Friday, September 23, 2016

The Lake at the End of the World: Tule Lake in Northern California

Tule Lake is situated at the end of the world. It's not that it's so big that the world seems to end beyond its margins, but something more like how it is the place that worlds ended. The lake is located in Northern California near the Oregon Border south of Klamath Falls. It fills a fault graben, a basin that formed when the crust stretched and cracked, with large valleys that sank hundreds or thousands of feet. The Tulelake graben sank enough to disrupt the flow of regional streams, and became a huge, but shallow lake. In this semiarid climate water is precious, especially to birds on the migratory flyway from the arctic to the tropics. It's one of the places where plentiful food allowed millions of birds to rest and fatten themselves to continue their journeys.

But it nearly ended for the birds. Settlers in the late 1800s found that streams could be diverted, and that levees and dikes could be constructed, so that vast portions of the lake dried up and disappeared. The nutrient rich sediments of the lakebed became pastures and rich soils for growing alfalfa or potatoes. In 1928, though, a wildlife refuge was established that preserves the remaining lake area for the birds and other animals. The present lake, as big as it seems in the photo above, is but 10% the area it once was.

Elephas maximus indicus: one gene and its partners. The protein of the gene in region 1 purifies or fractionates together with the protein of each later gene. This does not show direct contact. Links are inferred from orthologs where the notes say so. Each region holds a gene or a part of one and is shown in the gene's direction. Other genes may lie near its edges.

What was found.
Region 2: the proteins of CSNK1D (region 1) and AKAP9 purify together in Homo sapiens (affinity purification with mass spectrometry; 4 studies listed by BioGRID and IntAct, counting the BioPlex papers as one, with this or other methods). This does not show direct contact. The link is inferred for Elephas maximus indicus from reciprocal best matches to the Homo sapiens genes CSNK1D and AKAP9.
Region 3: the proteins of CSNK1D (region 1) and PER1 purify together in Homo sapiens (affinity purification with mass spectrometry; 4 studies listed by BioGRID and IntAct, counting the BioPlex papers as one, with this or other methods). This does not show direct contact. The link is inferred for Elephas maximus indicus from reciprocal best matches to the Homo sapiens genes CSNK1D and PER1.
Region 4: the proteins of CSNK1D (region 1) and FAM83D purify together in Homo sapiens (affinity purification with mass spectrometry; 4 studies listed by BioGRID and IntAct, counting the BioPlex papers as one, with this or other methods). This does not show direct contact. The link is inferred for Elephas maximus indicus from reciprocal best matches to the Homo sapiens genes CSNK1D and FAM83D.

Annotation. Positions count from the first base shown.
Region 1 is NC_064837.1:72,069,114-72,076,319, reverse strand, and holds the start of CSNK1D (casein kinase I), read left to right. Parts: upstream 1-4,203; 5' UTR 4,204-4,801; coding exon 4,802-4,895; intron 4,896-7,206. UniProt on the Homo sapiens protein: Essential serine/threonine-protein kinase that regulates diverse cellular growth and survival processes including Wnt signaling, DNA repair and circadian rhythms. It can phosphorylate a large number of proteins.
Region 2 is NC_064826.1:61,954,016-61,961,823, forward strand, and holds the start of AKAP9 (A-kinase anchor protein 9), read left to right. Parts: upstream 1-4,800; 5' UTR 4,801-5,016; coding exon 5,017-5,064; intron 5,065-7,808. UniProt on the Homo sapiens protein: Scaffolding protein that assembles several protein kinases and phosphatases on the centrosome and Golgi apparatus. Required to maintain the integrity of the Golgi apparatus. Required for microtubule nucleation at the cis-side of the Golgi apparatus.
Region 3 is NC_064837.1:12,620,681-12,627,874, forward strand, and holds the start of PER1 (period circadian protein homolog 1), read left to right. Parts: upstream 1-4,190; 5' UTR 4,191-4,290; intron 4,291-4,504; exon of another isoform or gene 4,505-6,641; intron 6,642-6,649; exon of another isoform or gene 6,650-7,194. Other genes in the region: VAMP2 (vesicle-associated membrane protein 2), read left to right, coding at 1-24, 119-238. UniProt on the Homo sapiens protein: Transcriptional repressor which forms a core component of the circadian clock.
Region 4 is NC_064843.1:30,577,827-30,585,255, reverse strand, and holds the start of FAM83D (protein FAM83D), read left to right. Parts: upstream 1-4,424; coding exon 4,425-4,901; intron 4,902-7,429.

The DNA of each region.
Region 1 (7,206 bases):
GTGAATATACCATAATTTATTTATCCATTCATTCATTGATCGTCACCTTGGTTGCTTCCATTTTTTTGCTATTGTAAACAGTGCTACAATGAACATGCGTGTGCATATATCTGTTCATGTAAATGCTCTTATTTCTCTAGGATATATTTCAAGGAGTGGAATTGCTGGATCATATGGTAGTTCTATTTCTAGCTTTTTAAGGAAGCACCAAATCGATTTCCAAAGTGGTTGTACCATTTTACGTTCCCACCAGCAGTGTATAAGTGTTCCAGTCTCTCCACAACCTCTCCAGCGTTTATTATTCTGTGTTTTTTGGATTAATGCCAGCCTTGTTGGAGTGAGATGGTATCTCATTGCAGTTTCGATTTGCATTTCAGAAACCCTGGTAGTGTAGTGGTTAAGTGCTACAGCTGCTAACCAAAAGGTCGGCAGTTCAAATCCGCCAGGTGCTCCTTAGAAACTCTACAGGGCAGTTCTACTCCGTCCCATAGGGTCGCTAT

The lake was the end of the world for a people as well. The Modoc people lived along the shores of the lake for hundreds, maybe thousands of years, but were forcibly removed in the 1870s. Many elements of their culture were lost as their community was shattered. I wrote more extensively on this sad history in a previous post. The story is compelling...check it out!

This is a dispatch from the road, some short descriptions of our ongoing field class on the geology of California's volcanoes.

No comments: